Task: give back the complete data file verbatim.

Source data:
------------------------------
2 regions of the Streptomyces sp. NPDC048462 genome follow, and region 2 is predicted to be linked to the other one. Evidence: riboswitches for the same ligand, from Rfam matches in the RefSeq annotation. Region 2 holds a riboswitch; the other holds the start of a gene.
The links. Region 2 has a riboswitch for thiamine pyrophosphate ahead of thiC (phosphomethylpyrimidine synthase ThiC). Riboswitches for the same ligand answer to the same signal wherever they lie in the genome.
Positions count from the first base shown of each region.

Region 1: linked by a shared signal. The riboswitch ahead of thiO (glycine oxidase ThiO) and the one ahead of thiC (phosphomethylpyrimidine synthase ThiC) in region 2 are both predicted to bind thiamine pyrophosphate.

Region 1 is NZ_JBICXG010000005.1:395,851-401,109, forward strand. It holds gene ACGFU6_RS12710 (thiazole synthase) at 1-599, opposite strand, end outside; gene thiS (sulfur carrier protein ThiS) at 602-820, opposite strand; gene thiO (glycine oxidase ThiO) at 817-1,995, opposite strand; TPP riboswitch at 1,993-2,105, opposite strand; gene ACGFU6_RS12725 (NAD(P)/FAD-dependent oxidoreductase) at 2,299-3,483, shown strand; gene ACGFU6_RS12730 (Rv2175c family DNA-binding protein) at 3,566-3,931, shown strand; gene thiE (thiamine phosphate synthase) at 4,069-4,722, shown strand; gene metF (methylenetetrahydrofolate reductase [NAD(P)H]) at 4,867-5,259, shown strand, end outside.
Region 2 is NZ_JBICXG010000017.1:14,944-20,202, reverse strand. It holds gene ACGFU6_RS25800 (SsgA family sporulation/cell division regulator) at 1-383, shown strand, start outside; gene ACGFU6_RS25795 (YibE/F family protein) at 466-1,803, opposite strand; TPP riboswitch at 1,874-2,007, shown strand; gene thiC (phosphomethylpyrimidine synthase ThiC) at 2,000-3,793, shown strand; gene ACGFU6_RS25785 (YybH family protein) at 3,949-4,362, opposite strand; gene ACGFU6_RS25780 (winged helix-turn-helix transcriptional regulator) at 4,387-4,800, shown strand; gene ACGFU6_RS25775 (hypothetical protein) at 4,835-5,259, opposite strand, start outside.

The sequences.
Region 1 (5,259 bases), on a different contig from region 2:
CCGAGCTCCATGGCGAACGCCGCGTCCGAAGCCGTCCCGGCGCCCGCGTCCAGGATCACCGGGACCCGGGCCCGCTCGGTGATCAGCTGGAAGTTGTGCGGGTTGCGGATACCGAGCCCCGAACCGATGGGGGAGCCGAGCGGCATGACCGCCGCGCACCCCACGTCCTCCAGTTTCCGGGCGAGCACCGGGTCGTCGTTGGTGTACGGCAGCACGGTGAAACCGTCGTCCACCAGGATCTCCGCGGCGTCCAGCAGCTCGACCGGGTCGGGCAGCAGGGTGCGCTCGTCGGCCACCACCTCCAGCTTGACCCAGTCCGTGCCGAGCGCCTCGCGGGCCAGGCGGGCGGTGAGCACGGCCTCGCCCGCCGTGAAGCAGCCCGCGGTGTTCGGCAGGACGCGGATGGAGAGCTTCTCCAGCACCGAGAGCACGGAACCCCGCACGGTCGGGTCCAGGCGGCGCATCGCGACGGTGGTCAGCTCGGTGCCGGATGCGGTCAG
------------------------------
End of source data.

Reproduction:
2 regions of the Streptomyces sp. NPDC048462 genome follow, and region 2 is predicted to be linked to the other one. Evidence: riboswitches for the same ligand, from Rfam matches in the RefSeq annotation. Region 2 holds a riboswitch; the other holds the start of a gene.
The links. Region 2 has a riboswitch for thiamine pyrophosphate ahead of thiC (phosphomethylpyrimidine synthase ThiC). Riboswitches for the same ligand answer to the same signal wherever they lie in the genome.
Positions count from the first base shown of each region.

Region 1: linked by a shared signal. The riboswitch ahead of thiO (glycine oxidase ThiO) and the one ahead of thiC (phosphomethylpyrimidine synthase ThiC) in region 2 are both predicted to bind thiamine pyrophosphate.

Region 1 is NZ_JBICXG010000005.1:395,851-401,109, forward strand. It holds gene ACGFU6_RS12710 (thiazole synthase) at 1-599, opposite strand, end outside; gene thiS (sulfur carrier protein ThiS) at 602-820, opposite strand; gene thiO (glycine oxidase ThiO) at 817-1,995, opposite strand; TPP riboswitch at 1,993-2,105, opposite strand; gene ACGFU6_RS12725 (NAD(P)/FAD-dependent oxidoreductase) at 2,299-3,483, shown strand; gene ACGFU6_RS12730 (Rv2175c family DNA-binding protein) at 3,566-3,931, shown strand; gene thiE (thiamine phosphate synthase) at 4,069-4,722, shown strand; gene metF (methylenetetrahydrofolate reductase [NAD(P)H]) at 4,867-5,259, shown strand, end outside.
Region 2 is NZ_JBICXG010000017.1:14,944-20,202, reverse strand. It holds gene ACGFU6_RS25800 (SsgA family sporulation/cell division regulator) at 1-383, shown strand, start outside; gene ACGFU6_RS25795 (YibE/F family protein) at 466-1,803, opposite strand; TPP riboswitch at 1,874-2,007, shown strand; gene thiC (phosphomethylpyrimidine synthase ThiC) at 2,000-3,793, shown strand; gene ACGFU6_RS25785 (YybH family protein) at 3,949-4,362, opposite strand; gene ACGFU6_RS25780 (winged helix-turn-helix transcriptional regulator) at 4,387-4,800, shown strand; gene ACGFU6_RS25775 (hypothetical protein) at 4,835-5,259, opposite strand, start outside.

The sequences.
Region 1 (5,259 bases), on a different contig from region 2:
CCGAGCTCCATGGCGAACGCCGCGTCCGAAGCCGTCCCGGCGCCCGCGTCCAGGATCACCGGGACCCGGGCCCGCTCGGTGATCAGCTGGAAGTTGTGCGGGTTGCGGATACCGAGCCCCGAACCGATGGGGGAGCCGAGCGGCATGACCGCCGCGCACCCCACGTCCTCCAGTTTCCGGGCGAGCACCGGGTCGTCGTTGGTGTACGGCAGCACGGTGAAACCGTCGTCCACCAGGATCTCCGCGGCGTCCAGCAGCTCGACCGGGTCGGGCAGCAGGGTGCGCTCGTCGGCCACCACCTCCAGCTTGACCCAGTCCGTGCCGAGCGCCTCGCGGGCCAGGCGGGCGGTGAGCACGGCCTCGCCCGCCGTGAAGCAGCCCGCGGTGTTCGGCAGGACGCGGATGGAGAGCTTCTCCAGCACCGAGAGCACGGAACCCCGCACGGTCGGGTCCAGGCGGCGCATCGCGACGGTGGTCAGCTCGGTGCCGGATGCGGTCAG